Despite remarks about how heavy the steering was (the £980 power-assisted option was seen as a must), the verdict came: “Overall, this is probably the best handling front-engined/rear-driven sports car in the world”.

By 2001 the Chimaera was on borrowed time and Fast Lane had long since shut up shop. A new generation of affordable sports cars had come along since the Chimaera had been introduced – cars like the Porsche Boxster, Mercedes SLK AMG and BMW M Roadster. They offered power, reliability, great dynamics and usability at prices similar to the TVR’s.

Despite its age, the Evo guys were clearly still impressed by the depth of the Chimaera’s abilities. Testing a Chimaera 450 against an SLK, Boxster and M Roadster, it was one piece of good news after another: “You have such a level of involvement and honest to goodness tactility that you can’t help but be seduced by its combination of pure, intimate steering, soft but malleable handling and magnificently flexible power… The gearshift is physical but precise and satisfyingly positive… The interior is also a high point.

Trimmed in hand-stitched leather, audaciously sculpted and dotted with wonderfully expensive-looking aluminium bezels, the Chimaera feels far and away the most special car to be in. The hood is another beautifully simple design… When you’ve got a roof this good, who needs a heavy, complex electric system?”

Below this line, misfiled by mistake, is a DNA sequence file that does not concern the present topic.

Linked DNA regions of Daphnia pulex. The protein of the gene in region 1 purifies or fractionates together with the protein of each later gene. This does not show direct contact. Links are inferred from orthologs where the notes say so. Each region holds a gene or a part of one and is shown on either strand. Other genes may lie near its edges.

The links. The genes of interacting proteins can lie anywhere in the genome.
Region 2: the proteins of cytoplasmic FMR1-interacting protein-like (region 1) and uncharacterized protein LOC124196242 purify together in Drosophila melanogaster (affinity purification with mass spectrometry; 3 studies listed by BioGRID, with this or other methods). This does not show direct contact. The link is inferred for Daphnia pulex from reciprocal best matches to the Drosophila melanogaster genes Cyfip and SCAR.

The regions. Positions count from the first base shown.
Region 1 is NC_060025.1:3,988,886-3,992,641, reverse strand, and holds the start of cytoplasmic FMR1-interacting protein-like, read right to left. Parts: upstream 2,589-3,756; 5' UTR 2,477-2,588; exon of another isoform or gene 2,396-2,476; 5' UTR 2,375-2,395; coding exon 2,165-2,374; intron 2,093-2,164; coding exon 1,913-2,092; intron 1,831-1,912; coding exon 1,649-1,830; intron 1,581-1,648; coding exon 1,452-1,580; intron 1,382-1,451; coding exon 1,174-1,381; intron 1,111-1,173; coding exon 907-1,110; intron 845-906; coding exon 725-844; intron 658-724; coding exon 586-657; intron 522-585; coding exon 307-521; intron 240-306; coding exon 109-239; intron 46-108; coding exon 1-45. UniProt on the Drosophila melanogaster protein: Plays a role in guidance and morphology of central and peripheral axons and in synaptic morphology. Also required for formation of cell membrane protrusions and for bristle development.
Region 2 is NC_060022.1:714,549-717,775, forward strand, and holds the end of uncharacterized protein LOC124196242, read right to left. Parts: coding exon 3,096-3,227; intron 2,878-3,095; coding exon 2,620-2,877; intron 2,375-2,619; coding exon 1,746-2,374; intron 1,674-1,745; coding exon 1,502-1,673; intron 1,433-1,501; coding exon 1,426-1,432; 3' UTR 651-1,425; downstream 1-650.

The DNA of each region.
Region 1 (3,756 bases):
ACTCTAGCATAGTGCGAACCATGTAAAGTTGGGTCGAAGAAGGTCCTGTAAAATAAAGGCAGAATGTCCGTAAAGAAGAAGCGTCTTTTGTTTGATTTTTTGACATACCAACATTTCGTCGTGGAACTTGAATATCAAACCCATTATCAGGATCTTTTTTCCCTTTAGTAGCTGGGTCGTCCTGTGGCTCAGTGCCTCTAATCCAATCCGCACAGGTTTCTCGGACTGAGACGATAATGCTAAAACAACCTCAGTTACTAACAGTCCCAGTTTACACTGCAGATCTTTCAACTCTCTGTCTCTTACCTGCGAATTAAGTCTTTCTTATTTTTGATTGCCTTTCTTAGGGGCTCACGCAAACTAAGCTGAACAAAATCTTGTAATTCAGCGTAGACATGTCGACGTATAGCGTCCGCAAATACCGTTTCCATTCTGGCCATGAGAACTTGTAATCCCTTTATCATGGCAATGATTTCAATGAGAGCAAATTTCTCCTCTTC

The TVR has been long hailed as the modern Healey and there’s more than some truth in this. Prodigious power and bare minimum driver aids means it serves up similar character as well as demands from the driver but don’t think that it’s a rough neck because there’s enough room and refinement make them fine civilised tourers and good for up to 25mpg. Another point in the TVR’s favour – and this is purely subjective – is that, unlike many TVRs, it doesn’t shout medallion man and is quite classy.

Values and marketplace

James Agger Autosport, based in Leicestershire, is one of the UK’s most prolific TVR specialists and they buy, sell and maintain them for customers both at home and abroad: “The Chimaera still represents great bang for your buck; these cars are fast, usable and they’re all continuing to appreciate, so running costs aren’t ridiculous. They have a huge smiles per miles factor which is very hard to beat in the current market for the money”.